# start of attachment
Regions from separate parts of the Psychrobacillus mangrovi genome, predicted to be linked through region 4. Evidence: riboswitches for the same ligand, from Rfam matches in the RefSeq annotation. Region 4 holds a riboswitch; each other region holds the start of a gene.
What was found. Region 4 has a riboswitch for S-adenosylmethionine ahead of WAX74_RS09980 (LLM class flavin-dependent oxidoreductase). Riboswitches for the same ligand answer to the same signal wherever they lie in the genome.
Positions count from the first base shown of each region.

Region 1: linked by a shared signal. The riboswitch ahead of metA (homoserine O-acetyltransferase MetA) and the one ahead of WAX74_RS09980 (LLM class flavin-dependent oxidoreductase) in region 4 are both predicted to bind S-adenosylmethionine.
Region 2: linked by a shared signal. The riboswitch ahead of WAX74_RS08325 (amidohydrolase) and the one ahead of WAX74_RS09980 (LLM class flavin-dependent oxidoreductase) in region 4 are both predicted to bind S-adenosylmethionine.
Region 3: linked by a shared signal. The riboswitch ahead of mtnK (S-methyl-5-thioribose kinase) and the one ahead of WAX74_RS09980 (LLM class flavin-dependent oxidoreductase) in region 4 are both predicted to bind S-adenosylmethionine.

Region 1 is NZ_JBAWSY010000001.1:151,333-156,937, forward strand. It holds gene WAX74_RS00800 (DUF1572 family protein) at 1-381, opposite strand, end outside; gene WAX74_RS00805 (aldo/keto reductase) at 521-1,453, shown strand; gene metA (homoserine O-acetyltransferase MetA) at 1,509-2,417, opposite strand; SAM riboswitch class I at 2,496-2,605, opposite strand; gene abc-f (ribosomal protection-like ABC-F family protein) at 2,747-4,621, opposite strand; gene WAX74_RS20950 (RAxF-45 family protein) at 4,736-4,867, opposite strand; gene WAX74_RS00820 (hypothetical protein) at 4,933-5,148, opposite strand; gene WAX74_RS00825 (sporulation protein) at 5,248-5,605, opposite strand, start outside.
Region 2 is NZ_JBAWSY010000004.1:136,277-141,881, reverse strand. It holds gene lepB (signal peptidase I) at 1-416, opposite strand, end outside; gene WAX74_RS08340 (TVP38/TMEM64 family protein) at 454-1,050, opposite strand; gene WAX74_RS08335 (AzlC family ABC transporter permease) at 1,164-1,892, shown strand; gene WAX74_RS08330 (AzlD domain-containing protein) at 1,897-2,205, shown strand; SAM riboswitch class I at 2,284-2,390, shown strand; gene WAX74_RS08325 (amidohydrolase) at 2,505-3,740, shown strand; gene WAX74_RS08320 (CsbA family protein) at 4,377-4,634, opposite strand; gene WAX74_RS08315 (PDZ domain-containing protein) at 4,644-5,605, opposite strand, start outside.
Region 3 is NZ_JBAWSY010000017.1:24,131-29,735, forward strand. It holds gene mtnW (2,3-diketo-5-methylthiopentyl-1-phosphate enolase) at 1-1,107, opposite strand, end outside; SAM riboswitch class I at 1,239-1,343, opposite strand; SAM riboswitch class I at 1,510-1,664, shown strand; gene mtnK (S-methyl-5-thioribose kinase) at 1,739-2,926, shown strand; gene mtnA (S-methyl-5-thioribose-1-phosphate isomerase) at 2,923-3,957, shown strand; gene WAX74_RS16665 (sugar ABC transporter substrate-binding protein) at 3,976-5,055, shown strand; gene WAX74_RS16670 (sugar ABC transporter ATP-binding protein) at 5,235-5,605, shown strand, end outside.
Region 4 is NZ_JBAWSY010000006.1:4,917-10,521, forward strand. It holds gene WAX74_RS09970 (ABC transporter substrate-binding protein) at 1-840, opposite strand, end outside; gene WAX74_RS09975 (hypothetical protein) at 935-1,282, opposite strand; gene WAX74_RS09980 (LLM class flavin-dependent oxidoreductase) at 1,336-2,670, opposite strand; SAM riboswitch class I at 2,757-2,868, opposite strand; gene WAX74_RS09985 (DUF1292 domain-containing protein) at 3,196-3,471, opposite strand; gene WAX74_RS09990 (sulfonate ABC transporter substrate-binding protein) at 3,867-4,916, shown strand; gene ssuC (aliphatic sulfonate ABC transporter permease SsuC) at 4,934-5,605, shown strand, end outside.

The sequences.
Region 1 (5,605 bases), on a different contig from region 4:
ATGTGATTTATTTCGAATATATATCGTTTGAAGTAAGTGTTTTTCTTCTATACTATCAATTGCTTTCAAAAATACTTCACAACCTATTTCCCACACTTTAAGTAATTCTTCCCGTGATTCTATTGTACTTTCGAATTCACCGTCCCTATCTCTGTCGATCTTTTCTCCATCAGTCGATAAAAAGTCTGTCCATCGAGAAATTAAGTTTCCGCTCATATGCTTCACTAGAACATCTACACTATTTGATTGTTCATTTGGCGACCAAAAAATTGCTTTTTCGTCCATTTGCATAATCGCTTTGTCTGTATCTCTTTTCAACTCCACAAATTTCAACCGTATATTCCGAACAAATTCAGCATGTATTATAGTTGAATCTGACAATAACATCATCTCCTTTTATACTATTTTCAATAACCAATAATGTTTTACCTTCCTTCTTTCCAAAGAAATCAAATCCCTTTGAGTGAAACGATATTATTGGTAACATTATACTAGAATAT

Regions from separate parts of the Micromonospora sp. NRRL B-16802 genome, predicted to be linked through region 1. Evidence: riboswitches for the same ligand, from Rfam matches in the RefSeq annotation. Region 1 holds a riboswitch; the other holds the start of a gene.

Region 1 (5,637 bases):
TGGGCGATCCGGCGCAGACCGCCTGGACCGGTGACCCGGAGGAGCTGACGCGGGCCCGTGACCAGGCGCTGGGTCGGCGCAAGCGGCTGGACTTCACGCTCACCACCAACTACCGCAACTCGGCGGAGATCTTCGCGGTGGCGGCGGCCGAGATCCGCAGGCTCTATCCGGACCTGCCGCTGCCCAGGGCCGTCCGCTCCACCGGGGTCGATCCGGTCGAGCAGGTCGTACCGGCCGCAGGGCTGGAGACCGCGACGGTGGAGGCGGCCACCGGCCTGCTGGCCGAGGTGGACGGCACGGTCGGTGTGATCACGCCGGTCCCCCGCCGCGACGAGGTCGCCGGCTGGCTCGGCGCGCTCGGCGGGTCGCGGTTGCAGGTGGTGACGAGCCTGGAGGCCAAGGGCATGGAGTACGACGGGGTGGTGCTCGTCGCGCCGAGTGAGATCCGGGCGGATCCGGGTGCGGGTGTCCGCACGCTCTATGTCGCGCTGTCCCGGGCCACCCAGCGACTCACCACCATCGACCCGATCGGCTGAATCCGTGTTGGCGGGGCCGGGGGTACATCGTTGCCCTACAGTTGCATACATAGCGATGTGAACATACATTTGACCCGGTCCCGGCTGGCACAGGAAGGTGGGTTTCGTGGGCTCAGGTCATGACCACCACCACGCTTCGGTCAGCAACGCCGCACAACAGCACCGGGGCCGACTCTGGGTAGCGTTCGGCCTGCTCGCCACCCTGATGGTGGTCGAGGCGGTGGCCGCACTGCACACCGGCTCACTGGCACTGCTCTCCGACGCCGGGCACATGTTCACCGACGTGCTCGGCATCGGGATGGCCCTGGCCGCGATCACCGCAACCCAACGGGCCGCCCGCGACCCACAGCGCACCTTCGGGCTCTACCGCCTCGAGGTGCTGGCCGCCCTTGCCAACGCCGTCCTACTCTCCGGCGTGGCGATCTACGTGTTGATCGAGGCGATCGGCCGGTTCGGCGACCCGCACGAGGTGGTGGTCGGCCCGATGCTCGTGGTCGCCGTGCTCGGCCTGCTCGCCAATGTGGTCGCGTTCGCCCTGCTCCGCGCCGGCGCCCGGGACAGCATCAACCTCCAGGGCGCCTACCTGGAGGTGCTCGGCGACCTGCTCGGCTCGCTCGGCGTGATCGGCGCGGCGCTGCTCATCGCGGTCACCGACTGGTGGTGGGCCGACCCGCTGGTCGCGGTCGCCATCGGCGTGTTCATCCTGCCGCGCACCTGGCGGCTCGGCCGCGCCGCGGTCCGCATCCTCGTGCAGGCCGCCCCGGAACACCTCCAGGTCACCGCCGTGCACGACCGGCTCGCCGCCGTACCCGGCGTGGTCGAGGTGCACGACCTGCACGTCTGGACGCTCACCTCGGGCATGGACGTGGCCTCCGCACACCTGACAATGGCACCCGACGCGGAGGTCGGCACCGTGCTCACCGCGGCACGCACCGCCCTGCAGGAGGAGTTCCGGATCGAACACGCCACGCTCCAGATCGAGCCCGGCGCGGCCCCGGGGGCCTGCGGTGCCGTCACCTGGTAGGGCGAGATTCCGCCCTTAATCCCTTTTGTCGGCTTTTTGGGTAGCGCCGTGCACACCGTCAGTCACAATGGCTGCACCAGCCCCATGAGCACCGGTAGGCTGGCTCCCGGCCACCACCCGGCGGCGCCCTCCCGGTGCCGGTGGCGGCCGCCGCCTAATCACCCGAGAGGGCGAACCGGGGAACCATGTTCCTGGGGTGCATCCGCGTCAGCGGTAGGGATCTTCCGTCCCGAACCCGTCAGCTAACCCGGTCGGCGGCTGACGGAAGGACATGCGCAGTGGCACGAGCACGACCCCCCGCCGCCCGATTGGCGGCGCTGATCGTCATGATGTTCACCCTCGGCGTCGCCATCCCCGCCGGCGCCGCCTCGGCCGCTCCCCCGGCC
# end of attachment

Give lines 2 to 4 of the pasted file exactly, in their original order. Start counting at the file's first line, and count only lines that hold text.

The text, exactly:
What was found. Region 4 has a riboswitch for S-adenosylmethionine ahead of WAX74_RS09980 (LLM class flavin-dependent oxidoreductase). Riboswitches for the same ligand answer to the same signal wherever they lie in the genome.
Positions count from the first base shown of each region.

Region 1: linked by a shared signal. The riboswitch ahead of metA (homoserine O-acetyltransferase MetA) and the one ahead of WAX74_RS09980 (LLM class flavin-dependent oxidoreductase) in region 4 are both predicted to bind S-adenosylmethionine.